I was reading a book by Mark Vernon the other day called: "Science, Religion and the Meaning of Life". Here's what he had to say:
If god talk can avoid getting hung up on "proofs", then it can become a way of critiquing human knowledge. Examining what people take to be divine is baluable because it reminds them that they are made lower than gods and that aspirations to god-like knowledge will remain just that-aspirations. Then, if this can be stomached, the attitude it nurtures itself becomes a valuable source of insight, for religious humility is the product of embracing the human condition. With it, the vain attempt to "overcome" is ditched, and the challenge to understand is taken on. And this, in turn, is what makes life worthwhile. It produces the best kind of human beings, people who are not merely ignorant, but recognise the ways in which they are. To this extent, they become wise and lovers of wisdom. To put it another way, the unexamined life is not worth living, negatively because it would be deluded, and positively because examining all those other things in life- character, intuition, friendships, loves and fundamentally "who am I?" gives life shape and meaning.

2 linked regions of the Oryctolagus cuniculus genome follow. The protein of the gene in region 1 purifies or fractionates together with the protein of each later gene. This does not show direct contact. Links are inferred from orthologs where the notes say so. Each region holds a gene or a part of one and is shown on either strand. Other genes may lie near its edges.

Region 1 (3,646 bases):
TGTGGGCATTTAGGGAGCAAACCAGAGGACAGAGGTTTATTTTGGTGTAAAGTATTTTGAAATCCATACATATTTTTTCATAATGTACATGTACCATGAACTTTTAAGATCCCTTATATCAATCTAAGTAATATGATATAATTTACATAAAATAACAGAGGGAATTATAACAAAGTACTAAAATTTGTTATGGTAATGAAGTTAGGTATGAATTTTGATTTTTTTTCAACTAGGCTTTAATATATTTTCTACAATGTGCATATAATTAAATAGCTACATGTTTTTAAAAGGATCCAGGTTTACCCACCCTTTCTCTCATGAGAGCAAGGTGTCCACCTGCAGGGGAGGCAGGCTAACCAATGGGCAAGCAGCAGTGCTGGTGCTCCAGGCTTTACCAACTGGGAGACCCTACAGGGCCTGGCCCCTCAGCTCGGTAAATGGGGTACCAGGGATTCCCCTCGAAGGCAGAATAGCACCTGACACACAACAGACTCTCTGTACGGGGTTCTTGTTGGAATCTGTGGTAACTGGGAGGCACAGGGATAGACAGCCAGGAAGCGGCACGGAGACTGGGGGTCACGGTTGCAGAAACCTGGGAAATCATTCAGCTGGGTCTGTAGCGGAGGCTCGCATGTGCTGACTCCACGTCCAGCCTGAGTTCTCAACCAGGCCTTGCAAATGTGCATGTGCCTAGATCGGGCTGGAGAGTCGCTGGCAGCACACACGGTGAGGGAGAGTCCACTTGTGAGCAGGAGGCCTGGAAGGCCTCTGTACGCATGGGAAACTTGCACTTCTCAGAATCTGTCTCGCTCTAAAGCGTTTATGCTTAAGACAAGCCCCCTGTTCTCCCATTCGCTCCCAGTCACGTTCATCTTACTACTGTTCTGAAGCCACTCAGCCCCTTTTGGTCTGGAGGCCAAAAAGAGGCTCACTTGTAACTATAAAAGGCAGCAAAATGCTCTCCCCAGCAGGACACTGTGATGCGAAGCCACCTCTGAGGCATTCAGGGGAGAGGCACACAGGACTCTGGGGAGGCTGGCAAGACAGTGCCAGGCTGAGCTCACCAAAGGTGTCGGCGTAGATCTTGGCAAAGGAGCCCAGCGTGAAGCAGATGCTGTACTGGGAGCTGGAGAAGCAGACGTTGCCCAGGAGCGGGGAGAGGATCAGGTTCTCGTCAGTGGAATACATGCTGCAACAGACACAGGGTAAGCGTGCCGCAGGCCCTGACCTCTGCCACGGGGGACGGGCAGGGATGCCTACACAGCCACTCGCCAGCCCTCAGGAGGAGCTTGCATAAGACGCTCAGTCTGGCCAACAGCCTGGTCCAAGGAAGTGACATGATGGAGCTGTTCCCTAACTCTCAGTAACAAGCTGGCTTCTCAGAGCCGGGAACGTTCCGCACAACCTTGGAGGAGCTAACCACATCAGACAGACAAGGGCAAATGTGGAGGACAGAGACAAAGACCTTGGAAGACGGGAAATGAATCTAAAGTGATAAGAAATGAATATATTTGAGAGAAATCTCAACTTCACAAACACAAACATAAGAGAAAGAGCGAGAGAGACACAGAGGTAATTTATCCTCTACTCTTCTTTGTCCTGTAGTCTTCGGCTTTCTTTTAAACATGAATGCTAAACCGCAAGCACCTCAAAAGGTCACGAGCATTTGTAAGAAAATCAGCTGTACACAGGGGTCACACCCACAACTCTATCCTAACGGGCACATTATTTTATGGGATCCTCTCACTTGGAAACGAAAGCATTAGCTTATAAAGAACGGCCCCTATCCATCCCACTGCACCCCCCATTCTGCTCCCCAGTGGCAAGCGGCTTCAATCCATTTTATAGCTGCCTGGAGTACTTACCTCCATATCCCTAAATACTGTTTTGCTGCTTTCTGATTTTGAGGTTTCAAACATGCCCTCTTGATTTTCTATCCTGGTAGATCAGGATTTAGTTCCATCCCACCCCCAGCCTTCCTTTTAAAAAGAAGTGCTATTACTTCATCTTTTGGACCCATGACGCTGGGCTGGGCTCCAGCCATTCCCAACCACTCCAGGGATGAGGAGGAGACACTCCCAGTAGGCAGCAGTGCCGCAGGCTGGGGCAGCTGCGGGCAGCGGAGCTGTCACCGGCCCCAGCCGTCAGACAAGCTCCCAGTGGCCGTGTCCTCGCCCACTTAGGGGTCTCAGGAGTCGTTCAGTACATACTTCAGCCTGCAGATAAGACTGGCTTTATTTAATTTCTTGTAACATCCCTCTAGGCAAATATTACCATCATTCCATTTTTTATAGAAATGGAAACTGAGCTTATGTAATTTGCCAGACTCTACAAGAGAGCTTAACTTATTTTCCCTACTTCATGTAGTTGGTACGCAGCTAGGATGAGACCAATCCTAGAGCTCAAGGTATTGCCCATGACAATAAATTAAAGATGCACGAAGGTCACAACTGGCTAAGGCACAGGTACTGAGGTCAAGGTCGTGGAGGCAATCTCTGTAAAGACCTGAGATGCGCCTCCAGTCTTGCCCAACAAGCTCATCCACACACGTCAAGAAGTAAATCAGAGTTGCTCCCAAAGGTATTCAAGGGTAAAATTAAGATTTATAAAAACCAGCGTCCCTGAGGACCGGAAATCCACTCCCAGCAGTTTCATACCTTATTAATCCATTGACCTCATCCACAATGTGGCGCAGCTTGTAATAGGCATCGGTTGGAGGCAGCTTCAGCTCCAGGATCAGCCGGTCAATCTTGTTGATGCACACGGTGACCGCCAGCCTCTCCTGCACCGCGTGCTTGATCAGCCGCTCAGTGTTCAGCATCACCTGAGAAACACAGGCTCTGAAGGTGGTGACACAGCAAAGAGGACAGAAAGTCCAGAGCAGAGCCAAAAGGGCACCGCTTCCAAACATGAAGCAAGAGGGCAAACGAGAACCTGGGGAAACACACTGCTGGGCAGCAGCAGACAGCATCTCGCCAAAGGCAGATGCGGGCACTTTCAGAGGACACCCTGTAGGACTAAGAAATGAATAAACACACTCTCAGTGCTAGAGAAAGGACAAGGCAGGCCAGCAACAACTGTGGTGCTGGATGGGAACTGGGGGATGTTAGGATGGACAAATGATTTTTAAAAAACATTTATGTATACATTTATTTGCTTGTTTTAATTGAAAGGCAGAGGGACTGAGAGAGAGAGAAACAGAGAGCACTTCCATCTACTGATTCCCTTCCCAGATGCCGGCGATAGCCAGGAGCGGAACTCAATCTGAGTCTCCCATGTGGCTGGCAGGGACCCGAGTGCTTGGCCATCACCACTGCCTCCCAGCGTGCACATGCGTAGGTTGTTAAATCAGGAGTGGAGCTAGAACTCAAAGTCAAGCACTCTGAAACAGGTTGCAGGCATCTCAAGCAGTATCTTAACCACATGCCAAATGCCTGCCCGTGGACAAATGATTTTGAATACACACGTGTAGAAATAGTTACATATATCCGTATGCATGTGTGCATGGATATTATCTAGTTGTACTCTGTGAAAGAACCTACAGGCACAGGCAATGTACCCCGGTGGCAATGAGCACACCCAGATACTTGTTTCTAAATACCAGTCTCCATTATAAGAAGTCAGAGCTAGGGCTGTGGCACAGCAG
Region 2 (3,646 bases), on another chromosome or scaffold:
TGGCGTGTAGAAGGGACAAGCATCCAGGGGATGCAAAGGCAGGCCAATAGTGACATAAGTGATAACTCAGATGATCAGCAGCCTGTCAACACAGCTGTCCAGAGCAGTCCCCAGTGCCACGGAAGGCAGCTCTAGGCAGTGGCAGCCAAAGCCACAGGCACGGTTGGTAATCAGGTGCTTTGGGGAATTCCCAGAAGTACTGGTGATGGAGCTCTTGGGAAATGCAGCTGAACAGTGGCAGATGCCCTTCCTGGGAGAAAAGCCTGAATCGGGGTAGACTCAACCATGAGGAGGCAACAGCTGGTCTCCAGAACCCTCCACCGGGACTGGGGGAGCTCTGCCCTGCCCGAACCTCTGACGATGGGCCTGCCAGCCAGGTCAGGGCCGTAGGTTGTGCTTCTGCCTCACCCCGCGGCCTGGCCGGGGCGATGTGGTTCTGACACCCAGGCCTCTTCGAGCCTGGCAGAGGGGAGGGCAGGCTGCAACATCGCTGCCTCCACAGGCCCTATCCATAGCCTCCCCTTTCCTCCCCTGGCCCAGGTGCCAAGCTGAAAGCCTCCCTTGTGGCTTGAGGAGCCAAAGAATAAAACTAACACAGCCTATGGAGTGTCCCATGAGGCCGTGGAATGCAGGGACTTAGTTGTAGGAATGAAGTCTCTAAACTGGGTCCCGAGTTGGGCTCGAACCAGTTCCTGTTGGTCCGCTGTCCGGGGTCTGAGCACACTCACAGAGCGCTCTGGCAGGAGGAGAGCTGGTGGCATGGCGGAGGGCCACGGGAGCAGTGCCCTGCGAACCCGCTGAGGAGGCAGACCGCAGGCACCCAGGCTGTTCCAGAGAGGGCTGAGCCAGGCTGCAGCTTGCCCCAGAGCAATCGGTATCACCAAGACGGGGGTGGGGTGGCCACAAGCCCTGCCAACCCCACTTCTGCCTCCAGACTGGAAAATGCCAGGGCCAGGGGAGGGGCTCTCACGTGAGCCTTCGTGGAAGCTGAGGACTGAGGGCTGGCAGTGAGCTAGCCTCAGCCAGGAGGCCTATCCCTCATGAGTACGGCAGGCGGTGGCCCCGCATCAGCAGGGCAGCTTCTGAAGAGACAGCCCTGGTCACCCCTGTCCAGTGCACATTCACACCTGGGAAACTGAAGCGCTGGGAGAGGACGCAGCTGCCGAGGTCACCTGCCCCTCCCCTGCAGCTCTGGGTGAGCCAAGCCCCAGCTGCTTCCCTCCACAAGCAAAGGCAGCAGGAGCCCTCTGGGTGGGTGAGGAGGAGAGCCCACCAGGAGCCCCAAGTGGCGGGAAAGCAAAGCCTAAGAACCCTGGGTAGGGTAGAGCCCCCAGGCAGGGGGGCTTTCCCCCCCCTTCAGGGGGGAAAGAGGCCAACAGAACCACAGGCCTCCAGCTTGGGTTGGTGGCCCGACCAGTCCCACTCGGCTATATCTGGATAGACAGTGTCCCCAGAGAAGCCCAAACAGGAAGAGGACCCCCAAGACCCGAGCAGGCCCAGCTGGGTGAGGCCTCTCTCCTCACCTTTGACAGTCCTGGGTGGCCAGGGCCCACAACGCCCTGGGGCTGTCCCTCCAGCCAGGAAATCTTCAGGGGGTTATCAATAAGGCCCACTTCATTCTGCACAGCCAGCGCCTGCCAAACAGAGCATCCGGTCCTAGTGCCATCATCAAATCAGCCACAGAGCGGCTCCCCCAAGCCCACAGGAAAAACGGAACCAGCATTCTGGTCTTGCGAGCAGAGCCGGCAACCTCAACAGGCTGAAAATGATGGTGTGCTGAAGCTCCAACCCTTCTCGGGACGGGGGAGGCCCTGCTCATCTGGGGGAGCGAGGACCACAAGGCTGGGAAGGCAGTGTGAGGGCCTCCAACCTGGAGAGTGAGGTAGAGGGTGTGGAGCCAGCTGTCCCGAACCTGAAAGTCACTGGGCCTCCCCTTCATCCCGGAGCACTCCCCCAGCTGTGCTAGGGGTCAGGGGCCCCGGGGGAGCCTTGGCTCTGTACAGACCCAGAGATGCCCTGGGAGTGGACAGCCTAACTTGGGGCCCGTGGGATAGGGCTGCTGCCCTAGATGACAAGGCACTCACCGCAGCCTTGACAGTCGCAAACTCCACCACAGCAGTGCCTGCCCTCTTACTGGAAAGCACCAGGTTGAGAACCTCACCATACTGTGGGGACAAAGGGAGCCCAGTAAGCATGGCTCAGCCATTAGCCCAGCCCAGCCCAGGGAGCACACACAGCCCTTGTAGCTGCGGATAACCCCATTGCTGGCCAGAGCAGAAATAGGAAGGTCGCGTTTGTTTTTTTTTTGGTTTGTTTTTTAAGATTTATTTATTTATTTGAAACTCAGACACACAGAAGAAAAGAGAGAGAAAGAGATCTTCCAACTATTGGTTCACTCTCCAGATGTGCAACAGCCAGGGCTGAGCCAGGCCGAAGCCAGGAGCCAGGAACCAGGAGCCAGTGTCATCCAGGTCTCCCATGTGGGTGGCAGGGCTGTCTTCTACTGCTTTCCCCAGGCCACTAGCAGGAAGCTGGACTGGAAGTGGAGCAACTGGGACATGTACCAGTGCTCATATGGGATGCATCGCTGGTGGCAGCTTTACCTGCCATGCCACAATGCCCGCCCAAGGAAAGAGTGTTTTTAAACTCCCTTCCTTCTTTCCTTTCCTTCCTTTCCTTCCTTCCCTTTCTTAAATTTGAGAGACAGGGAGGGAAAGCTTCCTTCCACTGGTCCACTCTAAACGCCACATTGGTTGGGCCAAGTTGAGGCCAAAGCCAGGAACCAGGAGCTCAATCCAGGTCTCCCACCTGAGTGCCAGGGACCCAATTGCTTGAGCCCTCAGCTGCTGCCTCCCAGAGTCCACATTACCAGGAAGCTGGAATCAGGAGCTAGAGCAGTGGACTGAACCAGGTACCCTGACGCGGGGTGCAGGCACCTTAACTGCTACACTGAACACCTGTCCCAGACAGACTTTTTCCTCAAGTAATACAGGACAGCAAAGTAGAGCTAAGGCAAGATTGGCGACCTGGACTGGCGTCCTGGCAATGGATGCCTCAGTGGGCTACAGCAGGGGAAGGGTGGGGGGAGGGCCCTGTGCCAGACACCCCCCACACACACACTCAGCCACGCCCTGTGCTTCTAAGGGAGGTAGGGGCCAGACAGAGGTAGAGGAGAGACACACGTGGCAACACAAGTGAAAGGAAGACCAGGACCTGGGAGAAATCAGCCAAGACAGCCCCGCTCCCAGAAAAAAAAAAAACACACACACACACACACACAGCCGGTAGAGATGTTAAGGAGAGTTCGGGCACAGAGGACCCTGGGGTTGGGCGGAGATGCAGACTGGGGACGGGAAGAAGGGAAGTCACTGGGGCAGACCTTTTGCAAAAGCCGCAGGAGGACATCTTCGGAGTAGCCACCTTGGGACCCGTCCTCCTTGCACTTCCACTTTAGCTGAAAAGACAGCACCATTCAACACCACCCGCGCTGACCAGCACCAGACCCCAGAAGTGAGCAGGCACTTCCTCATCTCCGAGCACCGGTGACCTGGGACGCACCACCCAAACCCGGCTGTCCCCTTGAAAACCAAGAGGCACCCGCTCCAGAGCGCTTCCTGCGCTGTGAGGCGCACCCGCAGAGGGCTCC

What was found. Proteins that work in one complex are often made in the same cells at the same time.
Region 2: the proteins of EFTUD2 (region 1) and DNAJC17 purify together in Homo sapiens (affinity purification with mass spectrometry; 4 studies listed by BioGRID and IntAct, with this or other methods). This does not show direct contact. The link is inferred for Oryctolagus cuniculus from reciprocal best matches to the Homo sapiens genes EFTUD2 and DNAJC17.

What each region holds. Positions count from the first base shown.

What? First off, what's with all this anthropomorphic crap? Why is this man, former Christian, turned Atheist, now agnostic defending agnosticism using anthropomorphic gods? How does he know? So far, he has been citing "god" as being some "supernatural" being who thinks and acts like humans, with human emotions and human desires. He claims to not know or will ever know if god exists, yet he talks as if he believes god exists- "examining what people take to be divine is valuable because it reminds them that they are made lower than gods." That's assuming gods even exist! He's contradicting his agnosticism just with that one sentence, nevermind the whole paragraph!
He claims that religion is the key to opening that door that lets out our inner philosophers. What about me? I agree that examining and questioning the world around you gives life more meaning, but I don't need to believe in a "god" to humble myself and try to understand who I am. I see belief as being a sort of target in the dark for insecure people to aim for. I'm happy for some people who have broken away from "mainstream" religion, but to grasp on to agnosticism to keep you afloat seems to me to be even more futile then focusing all your energy into an actual religion. I mean, good for them that they see something wrong with religion, and I'm sure it's difficult trying to explain to people what being agnostic means. But I'm pretty convinced only 30 pages into his book that it just sounds like agnostics are just trying to find an easy way out.
*Sigh* I'm not going to stop with Mark Vernons opinion though. He has a lot of interesting things to say about philosophy, which means "love of wisdom" by the way. It sounds like this guy is taking Socrates words and twisting them until he gets a theistic meaning out of them. It's ridiculous!